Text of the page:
Home > Music > When you touched me, my dry branches turned out to be green

When you touched me, my dry branches turned out to be green

Most likely ‘Dil hoom hoom kare’ would be the only Bhupen song I listened to before his death. It was truly a gentle composition and the song incredibly touched me – its haunting tone and the apparent ease of rendering stuck my thoughts, almost five years back on a pleasing winter evening at Shilparamam, Hyderabad – when I listened to it for the first time.

It was a typical concert at an open air setting and the singer there sung it reasonably well, I remember. Back home I listened to Bhupen’s original. I was never good at Hindi and the chaste words of Gulzar were almost impregnable for the novice in me. Later, it took years for me to finally get, to some extend though, into those intoxicating lines.

Who was Bhupen for me? Frankly, yet another celebrity name from the North East, one of those ostensible legends of the Hindi speaking world in a large general context, whom south Indians never really bothered to listen or follow seriously.

Nevertheless music surpasses regional precincts and this Bhupen song too did, in class. Just a single listening – even my unsophisticated heart beat for him and I become his fan, the old man’s crunchy voice seized my awe, instantly!

On that day, that bard named Bhupen Hazarika who lived, loved and laboured for the glory of music and to the delight of his fans all across the world was totally new to me. I wasn’t aware that this song was from ‘Rudaali’. I didn’t know that the movie was directed by his soul mate and companion of 40 odd years Kalpana Lajmi, and most notably I didn’t know that the music was composed by Bhupen himself. But I knew one thing – deep stillness of meditation and a splendid energy of action merged in this classic composition.

Afterwards, as and when I listen to this four minute song, even for my naive ears his voice and music roars like a shower, springing agonizing loss, muted sorrow and a tenderness that was as moving as it was burning.

Agony stems when we lose some thing and not when we gain. Doesn’t it?

Why agony at the root of this song? Perhaps agony is fundamental to all human emotions – agony of avoidance, agony of abandonment, agony of defeat, agony of dejection, agony of hopelessness, agony of neglect, agony of every thing – every innate loss in life.

The agony of a heart that gasps in fear, that is afraid of the thundering clouds; the untold agony in tear drops that leave the eye – the very first stanza itself sets an immaculate tone for this tender melody.

And we always loved melancholy in music, I believe. Life’s lust for darkness is not simple desire for bottomless shadow; in fact it is the craving for the faintest ray of light within. In these agonizing lines one seeks a ray of light, a lustrous ray of tiny yet dazzling spark of hope.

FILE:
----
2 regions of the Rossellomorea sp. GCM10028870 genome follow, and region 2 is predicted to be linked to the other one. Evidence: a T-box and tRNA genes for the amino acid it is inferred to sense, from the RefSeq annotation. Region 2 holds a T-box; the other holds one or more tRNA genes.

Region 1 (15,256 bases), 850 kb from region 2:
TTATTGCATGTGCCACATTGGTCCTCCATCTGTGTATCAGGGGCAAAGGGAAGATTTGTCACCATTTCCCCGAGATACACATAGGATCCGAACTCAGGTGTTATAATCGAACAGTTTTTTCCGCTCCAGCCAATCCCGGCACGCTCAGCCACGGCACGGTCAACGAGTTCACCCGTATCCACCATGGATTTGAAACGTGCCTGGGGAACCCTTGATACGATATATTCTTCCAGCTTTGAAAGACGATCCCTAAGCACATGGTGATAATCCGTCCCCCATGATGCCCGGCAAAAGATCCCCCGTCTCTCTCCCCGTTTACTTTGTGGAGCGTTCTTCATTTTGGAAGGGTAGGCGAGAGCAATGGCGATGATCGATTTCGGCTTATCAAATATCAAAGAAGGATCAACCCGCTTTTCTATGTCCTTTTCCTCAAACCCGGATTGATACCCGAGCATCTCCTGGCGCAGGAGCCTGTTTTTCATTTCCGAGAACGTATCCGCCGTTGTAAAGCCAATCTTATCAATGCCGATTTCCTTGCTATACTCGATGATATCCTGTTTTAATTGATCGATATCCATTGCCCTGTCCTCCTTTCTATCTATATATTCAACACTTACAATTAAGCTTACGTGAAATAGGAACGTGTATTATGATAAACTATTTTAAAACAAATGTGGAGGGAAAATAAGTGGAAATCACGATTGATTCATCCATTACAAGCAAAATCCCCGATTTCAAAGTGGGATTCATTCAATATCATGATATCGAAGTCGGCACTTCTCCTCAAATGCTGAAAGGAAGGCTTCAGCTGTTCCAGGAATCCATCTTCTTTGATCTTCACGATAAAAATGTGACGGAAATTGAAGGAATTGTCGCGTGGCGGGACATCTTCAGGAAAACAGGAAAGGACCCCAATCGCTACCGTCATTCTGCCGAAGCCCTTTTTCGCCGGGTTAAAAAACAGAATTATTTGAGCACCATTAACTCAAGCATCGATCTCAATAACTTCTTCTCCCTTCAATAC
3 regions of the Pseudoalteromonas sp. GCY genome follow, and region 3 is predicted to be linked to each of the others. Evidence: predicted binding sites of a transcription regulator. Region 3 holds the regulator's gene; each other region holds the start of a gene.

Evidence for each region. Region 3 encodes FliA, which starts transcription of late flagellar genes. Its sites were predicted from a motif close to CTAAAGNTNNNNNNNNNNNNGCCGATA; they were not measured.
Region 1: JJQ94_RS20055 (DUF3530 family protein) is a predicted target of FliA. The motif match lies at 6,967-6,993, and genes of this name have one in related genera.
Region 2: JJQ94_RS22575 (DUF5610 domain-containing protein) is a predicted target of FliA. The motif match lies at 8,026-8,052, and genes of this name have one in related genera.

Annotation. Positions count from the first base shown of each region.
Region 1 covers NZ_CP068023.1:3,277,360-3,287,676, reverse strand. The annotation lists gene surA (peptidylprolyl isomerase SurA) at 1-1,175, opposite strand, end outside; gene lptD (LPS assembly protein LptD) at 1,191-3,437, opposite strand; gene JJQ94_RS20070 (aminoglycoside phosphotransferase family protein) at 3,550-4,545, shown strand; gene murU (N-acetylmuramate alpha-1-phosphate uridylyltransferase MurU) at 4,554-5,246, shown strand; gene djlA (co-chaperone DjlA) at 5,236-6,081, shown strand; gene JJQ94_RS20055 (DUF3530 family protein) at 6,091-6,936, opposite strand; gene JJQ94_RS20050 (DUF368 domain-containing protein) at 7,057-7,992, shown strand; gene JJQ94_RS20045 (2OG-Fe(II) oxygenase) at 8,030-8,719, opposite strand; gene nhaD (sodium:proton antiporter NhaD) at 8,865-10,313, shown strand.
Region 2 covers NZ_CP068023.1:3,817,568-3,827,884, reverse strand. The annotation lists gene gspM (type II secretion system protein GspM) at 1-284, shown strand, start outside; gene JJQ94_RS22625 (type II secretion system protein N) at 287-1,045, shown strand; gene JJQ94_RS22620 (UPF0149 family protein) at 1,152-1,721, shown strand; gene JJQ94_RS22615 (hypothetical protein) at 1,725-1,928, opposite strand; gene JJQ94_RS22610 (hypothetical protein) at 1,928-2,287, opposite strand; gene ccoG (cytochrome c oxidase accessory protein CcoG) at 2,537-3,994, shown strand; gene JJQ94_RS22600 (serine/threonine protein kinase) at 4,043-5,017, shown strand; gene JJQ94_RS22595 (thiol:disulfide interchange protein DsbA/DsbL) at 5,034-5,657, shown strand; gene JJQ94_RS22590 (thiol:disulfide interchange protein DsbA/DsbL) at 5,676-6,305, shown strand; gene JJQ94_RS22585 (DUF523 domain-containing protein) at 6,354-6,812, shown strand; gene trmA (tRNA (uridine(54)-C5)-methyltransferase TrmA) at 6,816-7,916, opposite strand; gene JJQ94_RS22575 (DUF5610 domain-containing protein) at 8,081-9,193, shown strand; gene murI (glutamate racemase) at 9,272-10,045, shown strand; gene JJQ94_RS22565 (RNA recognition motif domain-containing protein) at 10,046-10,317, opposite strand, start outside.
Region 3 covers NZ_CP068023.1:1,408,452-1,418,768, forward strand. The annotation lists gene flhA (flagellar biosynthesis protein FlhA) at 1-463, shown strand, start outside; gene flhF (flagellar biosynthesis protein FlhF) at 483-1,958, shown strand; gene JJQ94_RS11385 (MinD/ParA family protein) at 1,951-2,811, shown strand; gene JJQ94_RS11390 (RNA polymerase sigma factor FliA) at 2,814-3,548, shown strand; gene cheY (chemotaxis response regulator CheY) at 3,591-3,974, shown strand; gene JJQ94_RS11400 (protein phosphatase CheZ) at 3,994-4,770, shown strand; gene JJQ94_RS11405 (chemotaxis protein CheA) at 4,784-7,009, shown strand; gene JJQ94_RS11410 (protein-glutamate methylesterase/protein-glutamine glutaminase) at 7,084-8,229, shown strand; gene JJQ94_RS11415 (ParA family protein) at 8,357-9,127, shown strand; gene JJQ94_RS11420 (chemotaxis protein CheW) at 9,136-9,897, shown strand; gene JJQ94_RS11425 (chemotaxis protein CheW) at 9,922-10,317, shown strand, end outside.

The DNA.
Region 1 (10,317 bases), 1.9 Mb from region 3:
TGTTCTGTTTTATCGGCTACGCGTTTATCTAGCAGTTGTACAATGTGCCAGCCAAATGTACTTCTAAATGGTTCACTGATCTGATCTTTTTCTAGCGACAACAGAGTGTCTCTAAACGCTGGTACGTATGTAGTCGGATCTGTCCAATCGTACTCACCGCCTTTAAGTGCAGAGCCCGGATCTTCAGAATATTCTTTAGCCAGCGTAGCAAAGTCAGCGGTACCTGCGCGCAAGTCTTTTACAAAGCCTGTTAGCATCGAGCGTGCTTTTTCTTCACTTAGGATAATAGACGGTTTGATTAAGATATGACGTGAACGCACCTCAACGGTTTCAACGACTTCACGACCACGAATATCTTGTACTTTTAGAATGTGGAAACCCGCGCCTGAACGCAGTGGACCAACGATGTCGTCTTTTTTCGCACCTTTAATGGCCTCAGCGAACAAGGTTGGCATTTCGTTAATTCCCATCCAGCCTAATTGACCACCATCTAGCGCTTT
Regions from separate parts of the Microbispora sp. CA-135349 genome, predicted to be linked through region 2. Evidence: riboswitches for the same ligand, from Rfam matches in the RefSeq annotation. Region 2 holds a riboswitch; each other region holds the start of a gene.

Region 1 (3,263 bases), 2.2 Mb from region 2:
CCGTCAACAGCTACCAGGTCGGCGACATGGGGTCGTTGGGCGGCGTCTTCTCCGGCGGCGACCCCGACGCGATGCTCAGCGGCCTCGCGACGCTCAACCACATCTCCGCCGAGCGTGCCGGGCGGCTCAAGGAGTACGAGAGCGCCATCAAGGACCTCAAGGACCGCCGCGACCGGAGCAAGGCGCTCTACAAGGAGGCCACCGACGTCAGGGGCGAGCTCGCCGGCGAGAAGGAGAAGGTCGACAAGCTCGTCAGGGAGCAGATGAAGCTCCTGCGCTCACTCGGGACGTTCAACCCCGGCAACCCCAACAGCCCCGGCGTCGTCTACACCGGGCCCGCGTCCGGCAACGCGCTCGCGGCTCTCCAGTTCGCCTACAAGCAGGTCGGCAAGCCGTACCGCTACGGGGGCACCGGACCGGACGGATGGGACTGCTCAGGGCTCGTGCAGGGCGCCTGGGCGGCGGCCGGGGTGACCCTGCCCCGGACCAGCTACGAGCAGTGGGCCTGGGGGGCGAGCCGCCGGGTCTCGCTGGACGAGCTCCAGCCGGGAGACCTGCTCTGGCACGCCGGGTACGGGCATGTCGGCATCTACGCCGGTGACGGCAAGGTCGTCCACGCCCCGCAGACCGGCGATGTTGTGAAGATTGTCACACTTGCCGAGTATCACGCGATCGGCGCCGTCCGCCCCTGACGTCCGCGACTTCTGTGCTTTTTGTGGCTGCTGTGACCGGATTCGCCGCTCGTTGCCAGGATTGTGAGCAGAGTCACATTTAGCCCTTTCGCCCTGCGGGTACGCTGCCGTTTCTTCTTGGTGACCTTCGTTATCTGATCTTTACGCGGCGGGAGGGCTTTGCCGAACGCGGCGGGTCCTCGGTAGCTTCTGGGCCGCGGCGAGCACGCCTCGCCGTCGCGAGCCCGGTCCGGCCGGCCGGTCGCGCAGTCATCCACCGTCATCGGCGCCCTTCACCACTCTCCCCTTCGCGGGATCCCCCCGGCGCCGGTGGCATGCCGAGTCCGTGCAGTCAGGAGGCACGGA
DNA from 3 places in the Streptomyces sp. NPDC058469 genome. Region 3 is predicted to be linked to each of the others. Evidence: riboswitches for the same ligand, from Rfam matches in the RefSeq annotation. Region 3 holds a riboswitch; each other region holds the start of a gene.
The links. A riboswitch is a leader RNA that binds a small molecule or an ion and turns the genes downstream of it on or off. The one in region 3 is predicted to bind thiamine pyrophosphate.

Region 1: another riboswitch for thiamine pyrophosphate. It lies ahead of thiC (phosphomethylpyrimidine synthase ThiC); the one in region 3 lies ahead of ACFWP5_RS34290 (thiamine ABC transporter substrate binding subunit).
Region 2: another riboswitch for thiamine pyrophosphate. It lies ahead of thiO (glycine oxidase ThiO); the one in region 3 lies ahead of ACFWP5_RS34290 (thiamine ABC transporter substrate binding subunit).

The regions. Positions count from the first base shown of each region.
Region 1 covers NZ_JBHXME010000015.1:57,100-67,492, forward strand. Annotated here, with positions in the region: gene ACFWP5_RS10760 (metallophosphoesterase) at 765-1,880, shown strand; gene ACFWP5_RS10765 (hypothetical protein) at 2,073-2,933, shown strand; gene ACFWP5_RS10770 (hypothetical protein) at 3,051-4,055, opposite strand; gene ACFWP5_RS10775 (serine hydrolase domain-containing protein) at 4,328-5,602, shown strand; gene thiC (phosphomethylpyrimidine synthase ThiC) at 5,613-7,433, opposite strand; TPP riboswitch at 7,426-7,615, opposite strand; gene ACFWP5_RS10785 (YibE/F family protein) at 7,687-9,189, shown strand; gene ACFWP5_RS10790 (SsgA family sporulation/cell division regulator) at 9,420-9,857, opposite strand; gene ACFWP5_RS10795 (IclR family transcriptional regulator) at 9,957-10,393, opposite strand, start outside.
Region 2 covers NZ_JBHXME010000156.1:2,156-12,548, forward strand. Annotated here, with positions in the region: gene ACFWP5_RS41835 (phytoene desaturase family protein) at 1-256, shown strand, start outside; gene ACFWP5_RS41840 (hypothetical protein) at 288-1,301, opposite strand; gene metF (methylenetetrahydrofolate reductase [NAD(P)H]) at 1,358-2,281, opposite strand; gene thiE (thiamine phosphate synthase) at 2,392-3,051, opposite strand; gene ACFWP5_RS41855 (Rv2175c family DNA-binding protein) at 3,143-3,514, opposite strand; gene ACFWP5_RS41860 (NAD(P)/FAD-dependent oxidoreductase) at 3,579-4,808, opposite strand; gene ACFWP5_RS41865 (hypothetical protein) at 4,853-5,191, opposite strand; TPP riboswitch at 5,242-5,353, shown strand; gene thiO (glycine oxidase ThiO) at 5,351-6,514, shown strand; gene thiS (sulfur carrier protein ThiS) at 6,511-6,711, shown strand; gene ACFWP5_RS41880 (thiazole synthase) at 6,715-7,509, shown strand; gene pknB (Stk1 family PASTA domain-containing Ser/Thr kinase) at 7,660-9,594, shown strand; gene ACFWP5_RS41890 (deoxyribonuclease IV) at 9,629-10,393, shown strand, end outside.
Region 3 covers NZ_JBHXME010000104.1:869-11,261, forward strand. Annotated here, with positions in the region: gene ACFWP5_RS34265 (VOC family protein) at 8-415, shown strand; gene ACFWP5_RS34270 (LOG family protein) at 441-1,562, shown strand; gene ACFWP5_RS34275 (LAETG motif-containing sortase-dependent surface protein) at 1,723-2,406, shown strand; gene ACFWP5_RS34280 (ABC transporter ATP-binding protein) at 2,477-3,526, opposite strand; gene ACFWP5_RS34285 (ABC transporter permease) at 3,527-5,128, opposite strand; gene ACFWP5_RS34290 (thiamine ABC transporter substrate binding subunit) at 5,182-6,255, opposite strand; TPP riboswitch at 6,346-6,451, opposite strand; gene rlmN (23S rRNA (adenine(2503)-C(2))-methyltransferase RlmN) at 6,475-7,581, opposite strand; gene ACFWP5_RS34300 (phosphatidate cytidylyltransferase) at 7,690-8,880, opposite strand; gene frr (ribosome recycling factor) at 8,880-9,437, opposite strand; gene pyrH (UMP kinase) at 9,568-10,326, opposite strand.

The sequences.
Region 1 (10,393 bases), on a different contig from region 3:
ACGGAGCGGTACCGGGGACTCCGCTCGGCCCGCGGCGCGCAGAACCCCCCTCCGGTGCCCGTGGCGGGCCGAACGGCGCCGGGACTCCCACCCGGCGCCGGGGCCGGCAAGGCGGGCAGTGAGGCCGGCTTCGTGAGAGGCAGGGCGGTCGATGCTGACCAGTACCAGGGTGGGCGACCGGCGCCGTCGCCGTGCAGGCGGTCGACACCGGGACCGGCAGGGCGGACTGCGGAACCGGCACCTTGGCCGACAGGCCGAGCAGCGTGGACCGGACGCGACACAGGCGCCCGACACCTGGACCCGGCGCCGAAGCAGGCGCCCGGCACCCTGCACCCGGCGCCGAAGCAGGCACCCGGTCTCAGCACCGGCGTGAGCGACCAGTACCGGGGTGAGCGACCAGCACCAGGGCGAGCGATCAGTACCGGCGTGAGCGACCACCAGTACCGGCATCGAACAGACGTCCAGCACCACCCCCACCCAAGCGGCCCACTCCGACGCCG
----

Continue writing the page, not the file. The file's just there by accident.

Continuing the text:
But the root of the song lurks when the singer gloomily renders in a base pitch –
‘when I undo your bag parched leaves fell, (Teri jhori daaron, sab sukhe paat jo aaye)
but when you touch me my dry branches became green
(Tera chhua lage, meri sukhi daar hariyaaye).

And now I should keep this body (jis tan ko chua toone, us tan ko chupaaon)
(touched by you) away from every thing else,

(perhaps to keep the sanctity, that would probably be possible)
but whom am I going to show my mind that you saw’? (jis man ko laage naina, vo jisko dikhaaon)

Why? – Why do life’s wishes reach us at unexpected of the moments, in the most capricious manner? Why not in our way when we truly seek them? – when I reached out you were detached and bleak, oozing mere coldness and apathy, but in time when you touched me I turned out to be fertile and prolific. This stands true for any feat in material life. When we actually acquire the hard fought goal the feat sadly becomes, some how meaningless or redundant.

Language has the power to take one’s soul out into the night, make it soar to the stars, and then rip it apart and send it crashing right down to earth! A muted pain stirs right through the words of this song and it is this very tacit pain that haunts us long after the song.

Bhupen’s aged voice gently flows –
oh moon you are up and high
and are divinely showering light and brightness
but your light only burns me, (o more chandra ma, teri chaandni ang jalaaye)
how am I to reach you, you are well high over the balcony
and that I have shed my wings!(teri oonchi ataari maine pankh liye katwaaye)

It leaves an untold soreness in our hearts.

Do we not silently chorus – ’and my heart fills with fear and gasping!!’ (dil hoom hoom kare ghabraaye)– when he finally concludes? We do. Not to mention, this composition is tough to sing, but he made it look so effortless with grace.

Visual of any splendid, snow clad peak refuses to cease from our memory, for ever. In our mind it waits further exploration and stays alive in bliss. So does this eternal Bhupen song.

Yes – We keep listening, oh no humming along with Bhupen da…- ‘dil hoom hoom kare’
(Photo: Courtesy – bhupenhazarika.com)

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  1. Sumi
    December 10, 2011 at 10:13 AM

    Hey this one of ma favourites, a true ever green song by Bhupen…thanks for the post..

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